Thursday, April 12, 2012

What's in a name?

While I was growing up, my immediate family all had the same last name.  Granted that there were just the four of us (me, my brother, Mom and Dad) but I remember loving it when we received gifts that said our family's last name.  In elementary school I had a project where I was supposed to design my own version of our family crest and I was glad we all shared the same name, because the kids with two names struggled.

I didn't realize, truly, how much that meant to me until we got married and were suddenly faced with a dilemma.  Who changes their name?  Should we both change our name to something new entirely?  Or should we just hyphenate?

In the time leading up to the wedding, we got this question approximately eight hundred million thousand times:

"What are you going to do about your last names?"

Which is a totally fair question.  After much debating, finagling, and rehashing the subject we just gave up and said, "Screw it.  Let's just each keep our own name."  We got married, kept our own names, and life went on without much excitement about the names.

About a year and a half passed us by without my giving the name debate much thought.  But then I began having a crazy desire to make babies and started thinking about the fact that no baby of ours would be biologically related to both of us - so whose name will our babies have?  Will we burden them with a hyphenated name?  What are we going to do?  And I began to be filled with dread over our family not sharing the same name.*  I stressed about it, and the more I read and researched the legal rights a non-biological lesbian mom would have over her kids, the more I worried.  There are no rights to be had, by the way, if you aren't genetically linked.  It became all the more important that we all share the same name, to at least lead people to perceive us more as a family.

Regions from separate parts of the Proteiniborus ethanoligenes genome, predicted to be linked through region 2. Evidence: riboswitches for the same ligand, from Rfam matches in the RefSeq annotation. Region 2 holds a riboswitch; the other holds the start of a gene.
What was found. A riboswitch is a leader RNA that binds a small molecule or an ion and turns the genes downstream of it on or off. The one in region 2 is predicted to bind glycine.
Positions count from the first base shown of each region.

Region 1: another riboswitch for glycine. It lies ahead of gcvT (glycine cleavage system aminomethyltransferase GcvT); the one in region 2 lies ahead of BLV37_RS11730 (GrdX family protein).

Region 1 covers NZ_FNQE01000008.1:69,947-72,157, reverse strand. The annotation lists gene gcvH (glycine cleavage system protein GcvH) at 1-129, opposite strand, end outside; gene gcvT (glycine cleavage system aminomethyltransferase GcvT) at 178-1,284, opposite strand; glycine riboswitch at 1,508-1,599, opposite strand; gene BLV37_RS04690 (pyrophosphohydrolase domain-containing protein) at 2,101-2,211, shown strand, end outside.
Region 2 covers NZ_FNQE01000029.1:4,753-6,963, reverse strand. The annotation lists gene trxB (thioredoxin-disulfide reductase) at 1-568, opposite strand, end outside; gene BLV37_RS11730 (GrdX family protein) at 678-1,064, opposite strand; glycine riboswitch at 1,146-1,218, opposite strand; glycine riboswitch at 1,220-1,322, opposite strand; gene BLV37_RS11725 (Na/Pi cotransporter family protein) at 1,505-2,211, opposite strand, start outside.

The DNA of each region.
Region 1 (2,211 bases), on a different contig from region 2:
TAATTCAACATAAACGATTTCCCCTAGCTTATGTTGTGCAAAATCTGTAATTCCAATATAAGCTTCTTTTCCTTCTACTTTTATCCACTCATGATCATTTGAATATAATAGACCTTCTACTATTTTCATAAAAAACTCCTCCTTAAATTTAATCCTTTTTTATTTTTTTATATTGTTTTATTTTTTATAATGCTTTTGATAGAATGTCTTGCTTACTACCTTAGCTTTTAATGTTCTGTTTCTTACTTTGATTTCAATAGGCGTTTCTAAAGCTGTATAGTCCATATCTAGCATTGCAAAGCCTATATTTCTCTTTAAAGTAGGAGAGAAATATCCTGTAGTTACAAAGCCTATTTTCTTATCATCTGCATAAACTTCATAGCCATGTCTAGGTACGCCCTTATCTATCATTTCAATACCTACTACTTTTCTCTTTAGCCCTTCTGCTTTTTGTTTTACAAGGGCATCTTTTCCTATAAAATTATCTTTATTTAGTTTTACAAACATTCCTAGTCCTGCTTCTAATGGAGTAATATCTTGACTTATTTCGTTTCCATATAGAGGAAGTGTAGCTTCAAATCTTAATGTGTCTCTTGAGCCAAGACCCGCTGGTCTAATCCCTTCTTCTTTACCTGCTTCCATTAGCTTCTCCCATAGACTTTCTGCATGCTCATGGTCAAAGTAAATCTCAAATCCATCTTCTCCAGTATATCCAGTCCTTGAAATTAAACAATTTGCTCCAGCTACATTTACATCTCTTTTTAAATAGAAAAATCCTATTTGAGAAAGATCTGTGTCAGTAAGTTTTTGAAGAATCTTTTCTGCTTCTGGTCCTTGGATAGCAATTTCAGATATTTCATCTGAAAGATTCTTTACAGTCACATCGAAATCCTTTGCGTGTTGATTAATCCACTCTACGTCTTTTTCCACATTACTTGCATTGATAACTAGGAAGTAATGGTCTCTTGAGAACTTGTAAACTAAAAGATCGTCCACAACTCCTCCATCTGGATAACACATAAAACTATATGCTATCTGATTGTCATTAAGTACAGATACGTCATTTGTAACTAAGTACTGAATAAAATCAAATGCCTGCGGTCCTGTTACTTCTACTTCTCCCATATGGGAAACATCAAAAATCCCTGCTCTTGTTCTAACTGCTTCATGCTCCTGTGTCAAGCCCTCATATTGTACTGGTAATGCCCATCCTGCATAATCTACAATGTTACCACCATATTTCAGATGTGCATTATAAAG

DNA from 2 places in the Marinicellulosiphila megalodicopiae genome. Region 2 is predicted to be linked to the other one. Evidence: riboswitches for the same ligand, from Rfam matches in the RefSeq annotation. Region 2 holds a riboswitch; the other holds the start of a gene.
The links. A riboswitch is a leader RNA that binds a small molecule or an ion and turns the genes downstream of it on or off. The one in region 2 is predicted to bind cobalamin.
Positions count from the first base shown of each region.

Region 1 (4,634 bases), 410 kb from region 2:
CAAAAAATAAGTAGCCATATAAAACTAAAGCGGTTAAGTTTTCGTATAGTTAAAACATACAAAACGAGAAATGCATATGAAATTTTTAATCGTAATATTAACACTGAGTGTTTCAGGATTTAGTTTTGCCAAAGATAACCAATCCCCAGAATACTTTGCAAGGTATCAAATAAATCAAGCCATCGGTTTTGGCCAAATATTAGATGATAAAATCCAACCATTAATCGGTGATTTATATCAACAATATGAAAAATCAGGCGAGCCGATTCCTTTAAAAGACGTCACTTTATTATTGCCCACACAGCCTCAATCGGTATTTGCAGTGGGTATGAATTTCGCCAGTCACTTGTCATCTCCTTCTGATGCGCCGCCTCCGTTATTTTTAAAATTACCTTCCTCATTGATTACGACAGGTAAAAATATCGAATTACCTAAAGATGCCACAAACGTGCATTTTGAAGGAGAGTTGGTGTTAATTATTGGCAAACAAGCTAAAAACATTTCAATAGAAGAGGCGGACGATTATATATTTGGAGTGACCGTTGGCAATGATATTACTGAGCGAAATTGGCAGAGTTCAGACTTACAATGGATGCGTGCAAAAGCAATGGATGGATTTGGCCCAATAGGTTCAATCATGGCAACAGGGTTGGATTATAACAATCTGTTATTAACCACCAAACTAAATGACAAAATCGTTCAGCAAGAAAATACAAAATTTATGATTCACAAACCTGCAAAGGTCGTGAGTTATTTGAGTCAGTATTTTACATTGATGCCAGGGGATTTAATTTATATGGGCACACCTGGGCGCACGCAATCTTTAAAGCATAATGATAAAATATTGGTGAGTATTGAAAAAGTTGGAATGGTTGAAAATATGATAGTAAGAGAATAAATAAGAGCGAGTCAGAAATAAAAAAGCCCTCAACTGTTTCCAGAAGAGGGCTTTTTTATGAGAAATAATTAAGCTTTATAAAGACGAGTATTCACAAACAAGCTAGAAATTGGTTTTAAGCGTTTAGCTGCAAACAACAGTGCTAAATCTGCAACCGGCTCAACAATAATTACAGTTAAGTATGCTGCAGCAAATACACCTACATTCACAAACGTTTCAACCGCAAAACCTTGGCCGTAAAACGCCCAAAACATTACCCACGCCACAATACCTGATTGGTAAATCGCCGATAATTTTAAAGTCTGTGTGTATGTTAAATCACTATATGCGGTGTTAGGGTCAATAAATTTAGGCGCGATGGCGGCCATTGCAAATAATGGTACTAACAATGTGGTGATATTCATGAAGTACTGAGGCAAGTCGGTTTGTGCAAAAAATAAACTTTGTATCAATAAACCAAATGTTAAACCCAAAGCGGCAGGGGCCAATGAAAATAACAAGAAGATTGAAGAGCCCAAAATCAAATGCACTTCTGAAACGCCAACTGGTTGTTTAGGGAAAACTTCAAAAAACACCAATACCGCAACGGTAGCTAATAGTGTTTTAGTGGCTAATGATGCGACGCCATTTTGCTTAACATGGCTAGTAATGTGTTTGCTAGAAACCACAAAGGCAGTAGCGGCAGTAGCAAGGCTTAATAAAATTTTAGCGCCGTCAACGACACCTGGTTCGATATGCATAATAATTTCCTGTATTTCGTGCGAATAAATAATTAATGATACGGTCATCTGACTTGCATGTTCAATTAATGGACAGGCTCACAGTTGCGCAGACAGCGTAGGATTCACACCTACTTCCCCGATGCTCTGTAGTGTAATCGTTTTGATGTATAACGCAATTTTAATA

T already had her bachelor's degree by the time we were married.  I didn't then and I don't now have any degrees.  I never really had done anything that it was important to me to keep using my family's last name; and always anticipated changing my last name anyway, so why shouldn't I just become a McGill?  Something in the thought resonated with me and once I had it in my head, it wouldn't leave.  I wondered if I'd actually be able to get away with changing my name through Social Security Administration due to my marriage of a year and a half before - of course, the snag comes because it's a gay marriage, not recognized by the state of Arizona.  I figured that there was really only the one way to find out, so I headed to the SSA office.  I waited in line twenty minutes, I presented the clerk with my marriage license and my name-change form and it took him about five minutes to change my name in the computer.  He gave me a receipt of name-change and told me to expect a new Social Security card in the mail.  We still don't know if it went through because T has somewhat of an androgynous name, or if the guy just didn't care or if he thought it should be easy... and we will likely never know.  But I am thankful for him.

I left the office in a daze... could it really have been that easy?  It was official - I was a McGill and our family really was going to share the same name.